cuisine is as legendary as its monuments, and sampling the city's classic
dishes is just as quintessential a Roman experience as visiting the
Colosseum" (Lonely Planet).
Iconic Roman specialities include:
CACIO E PEPE
a pasta dish with “cacio”, the local word for pecorino romano, a salty, aged sheep’s milk cheese, “pepe”, i.e. black pepper, and a dash of pasta water, skilfully mixed together to create a creamy sauce.
pasta with crisped guanciale (pork cheek), silky egg yolk, pecorino romano (a salty, aged sheep’s milk cheese) and a twist of black pepper.
pasta with tomato, pecorino romano (a salty, aged sheep’s milk cheese), crisped guanciale (pork cheek) and a twist of black pepper.
SALTIMBOCCA ALLA ROMANA
veal escalopes wrapped with prosciutto and sage and cooked in butter and a whoosh of white wine.
ABBACCHIO ALLA SCOTTADITO
roasted baby lamb chops served piping hot.
CODA ALLA VACCINARA
a rich oxtail stew, slow- cooked with tomato sauce and celery.
Fresh chicory sprouts served as a salad with anchovy sauce.
CARCIOFI ALLA GIUDIA
deep-fried ‘Jewish-style’ artichokes.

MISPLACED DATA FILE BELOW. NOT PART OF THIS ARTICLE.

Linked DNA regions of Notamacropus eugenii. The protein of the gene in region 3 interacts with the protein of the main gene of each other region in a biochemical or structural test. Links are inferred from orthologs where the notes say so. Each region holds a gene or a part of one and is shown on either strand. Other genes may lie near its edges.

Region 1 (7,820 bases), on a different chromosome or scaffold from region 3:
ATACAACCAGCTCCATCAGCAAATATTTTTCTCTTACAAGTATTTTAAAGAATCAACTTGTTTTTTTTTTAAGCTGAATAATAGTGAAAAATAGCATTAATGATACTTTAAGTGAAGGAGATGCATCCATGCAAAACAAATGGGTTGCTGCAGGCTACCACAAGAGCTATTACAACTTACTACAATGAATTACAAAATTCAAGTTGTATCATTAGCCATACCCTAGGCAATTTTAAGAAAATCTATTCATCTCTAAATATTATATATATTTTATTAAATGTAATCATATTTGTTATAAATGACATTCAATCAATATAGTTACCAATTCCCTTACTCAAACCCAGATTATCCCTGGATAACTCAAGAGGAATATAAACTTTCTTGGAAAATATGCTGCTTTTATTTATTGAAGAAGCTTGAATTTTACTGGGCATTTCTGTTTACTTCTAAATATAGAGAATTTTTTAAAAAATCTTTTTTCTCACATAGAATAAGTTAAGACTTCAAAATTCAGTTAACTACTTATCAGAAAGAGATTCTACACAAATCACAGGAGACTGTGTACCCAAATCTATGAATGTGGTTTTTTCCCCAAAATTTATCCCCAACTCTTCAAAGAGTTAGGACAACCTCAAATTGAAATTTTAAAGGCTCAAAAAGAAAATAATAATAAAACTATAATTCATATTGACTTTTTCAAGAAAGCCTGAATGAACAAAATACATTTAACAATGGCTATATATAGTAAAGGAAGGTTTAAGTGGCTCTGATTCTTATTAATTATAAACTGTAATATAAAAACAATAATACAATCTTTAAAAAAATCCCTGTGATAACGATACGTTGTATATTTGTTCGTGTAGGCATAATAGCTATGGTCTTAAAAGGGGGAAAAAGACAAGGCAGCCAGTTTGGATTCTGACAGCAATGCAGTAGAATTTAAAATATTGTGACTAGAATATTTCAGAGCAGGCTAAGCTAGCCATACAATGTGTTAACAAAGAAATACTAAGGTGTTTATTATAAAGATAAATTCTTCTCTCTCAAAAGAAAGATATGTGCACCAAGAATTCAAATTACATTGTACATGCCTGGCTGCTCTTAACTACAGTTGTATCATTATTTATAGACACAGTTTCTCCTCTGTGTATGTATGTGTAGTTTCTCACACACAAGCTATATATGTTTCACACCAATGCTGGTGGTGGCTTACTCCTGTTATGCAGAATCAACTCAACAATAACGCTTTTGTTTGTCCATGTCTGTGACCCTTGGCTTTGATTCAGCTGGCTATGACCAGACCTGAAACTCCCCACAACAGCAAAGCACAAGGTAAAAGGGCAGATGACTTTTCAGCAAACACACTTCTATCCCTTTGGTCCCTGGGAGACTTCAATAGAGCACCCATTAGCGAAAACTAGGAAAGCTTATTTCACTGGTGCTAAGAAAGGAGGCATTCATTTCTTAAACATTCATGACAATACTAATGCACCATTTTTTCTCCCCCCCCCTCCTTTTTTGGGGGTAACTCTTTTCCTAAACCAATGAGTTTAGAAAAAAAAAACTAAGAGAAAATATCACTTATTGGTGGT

FIORI DI ZUCCA
deep-fried courgette flowers, usually stuffed with mozzarella and anchovies.
ThisItalianwhite wine is named after the ancient town ofFrascati, in the hills just south-east of Rome. It is the most famous wine produced anywhere in the Lazio region and has a heritage dating back many centuries.
Modern-day Frascati comes in both still and sparkling (spumante) forms. The still table wines are perhaps the most popular.
Several grape varieties are used to make Frascati wines, but the core is formed by the classic central Italian white-wine blend ofTrebbianoandMalvasia.
This DOC wine is a mellow, fruity white wine produced on the western edge of theAlban Hills, south ofRome, and near the town ofMarino.
The grape varieties used are the same as the ones used for Frascati, mainly TrebbianoandMalvasia.
It comes in dry (secco/asciutto), medium dry (abboccato), slightly sweet (amabile) or sweet (dolce) forms.